Lizy Anjorin, actress, producer and business lady, today debuts her new multi-million movie, Gold. She takes Adunola Fasuyi through her experience as an actress and the journey so far. Excerpts:
Tell us about the movie, Gold ?
The movie GOLD is the story of my life. In that film, I played up the terrible experience I had in the hands of my ex-boyfriend, what it cost me and how I was able to survive it. It is a movie to watch, because both men and women have a lot to learn from it. Even parents will learn from it. You see, most times when young women fall into the hands of evil guys, it could be as a result of pressure from the parents on marriage, especially when the child is the only child like me. The movie is very inspirational, touching and educative. In fact, there is a woman we shot a scene in her house, when she read the story line, she burst into tears because she said Gold was exactly talking about her, that is, it is just the story of her life too. So, the movie is a nice one and I purposely did it to tell a story and teach some lessons. It is a true life story.
How much did it cost you to produce this movie?
Gold is a N5 million production. In fact, I spent more than that, but I just want to peg it at N5 million. It is not a wishy-washy movie, but produced to a standard class. I featured prominent stars in the movie and all my crew members were well paid. Besides, we also used state-of-the-art technology in producing this movie. I wrote and produced it all alone. It cost me a lot, but I thank God for the eventual success of the work.
What are you doing against your movie being pirated?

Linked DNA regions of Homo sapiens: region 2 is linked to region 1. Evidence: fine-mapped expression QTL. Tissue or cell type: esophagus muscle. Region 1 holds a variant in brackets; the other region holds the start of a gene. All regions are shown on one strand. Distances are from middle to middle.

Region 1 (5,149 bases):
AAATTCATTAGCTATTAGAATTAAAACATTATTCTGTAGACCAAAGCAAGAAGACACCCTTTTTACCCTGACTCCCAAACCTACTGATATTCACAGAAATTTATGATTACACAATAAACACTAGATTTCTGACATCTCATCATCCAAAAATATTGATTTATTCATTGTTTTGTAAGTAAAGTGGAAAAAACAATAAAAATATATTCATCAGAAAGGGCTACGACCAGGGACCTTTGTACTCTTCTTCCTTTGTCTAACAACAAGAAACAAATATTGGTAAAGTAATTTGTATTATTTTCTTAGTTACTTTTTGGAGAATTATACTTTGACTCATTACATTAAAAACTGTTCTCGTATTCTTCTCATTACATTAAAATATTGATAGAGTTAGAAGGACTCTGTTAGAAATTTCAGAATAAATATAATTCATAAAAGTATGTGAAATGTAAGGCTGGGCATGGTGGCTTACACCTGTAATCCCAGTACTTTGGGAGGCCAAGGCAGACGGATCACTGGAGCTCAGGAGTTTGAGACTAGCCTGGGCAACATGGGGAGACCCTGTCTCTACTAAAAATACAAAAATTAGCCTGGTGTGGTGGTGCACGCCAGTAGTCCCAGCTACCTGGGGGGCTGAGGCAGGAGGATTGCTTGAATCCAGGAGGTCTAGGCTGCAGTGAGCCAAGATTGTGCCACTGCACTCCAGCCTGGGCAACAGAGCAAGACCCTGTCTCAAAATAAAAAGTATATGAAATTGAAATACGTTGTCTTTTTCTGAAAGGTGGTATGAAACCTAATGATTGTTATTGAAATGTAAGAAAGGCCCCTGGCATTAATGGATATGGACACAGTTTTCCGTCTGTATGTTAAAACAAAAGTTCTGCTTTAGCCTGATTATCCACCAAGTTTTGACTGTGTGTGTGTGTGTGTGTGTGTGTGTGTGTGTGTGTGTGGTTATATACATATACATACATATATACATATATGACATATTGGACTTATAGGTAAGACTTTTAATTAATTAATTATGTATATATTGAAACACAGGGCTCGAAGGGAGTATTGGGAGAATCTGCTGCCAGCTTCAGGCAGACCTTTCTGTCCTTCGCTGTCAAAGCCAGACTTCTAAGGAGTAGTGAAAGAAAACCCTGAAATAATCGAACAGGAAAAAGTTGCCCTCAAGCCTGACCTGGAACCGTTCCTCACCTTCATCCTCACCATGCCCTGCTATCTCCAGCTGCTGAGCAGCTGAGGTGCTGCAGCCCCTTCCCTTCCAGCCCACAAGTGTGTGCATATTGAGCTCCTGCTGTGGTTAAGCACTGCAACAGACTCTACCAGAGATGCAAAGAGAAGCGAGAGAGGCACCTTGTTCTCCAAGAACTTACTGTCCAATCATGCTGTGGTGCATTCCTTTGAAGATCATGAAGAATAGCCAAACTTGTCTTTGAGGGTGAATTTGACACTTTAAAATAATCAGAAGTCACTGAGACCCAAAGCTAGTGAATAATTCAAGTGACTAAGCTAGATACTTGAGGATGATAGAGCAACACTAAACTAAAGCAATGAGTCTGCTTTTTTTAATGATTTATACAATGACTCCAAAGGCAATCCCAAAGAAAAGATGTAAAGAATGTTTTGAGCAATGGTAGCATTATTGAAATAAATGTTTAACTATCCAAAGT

My sister, what can I do than to pray to God? That piracy thing is a very serious one and unfortunately our government is not acting as expected. But, if government will take my advice on how to fight piracy, I will suggest that they introduce Sharia laws in fighting the scourge. They should cut off the hands of any pirate caught in the act; by the time three or four pirates’ hands are cut off, others will desist.
How has the experience been like, I mean acting?
Acting is nice, very interesting. It is a good profession which, to me, every family must endeavour to produce, at least, one actor or actress. Every family should try and produce a celebrity, because being a celebrity is very sweet though the challenges that come with it can, at times, far outweigh the sweetness and popularity attached to it. The negative aspect can be worse than HIV.
Can you talk about some of your sad experiences on the job?
When I had problem with my ex-boyfriend, it was really sad. I never knew I was dating a fraudster; he stole my car, money, gold and in conjunction with his mother and a journalist friend still lied and rubbished my name in the press. It was hell! Do you know that when he published that libelous story, I was indoors for five good months? I could not go out because of the shame, the stigma and even my mother could not go out or go to church. My sister, it was hell! The negative aspect of being a celebrity, particularly when a story about you is not true, is worse than the fame and glamour of being a celebrity and even worse than AIDS. In fact, I never really knew the meaning of being a star until that incident and the publications came out.
The saddest part was that, I didn’t get any support from my colleagues in the industry, rather they helped to spread the fake story the more. Only Sikira Sindodo stood by me by calling to check on my welfare. It is really bad. I want to charge our members in the industry to eschew envy, jealousy, battle for supremacy and embrace love, support for one another because that is how the industry can move ahead. However, I thank God today. The case is still in court and the guy is in custody until judgment, because he had jumped bail twice.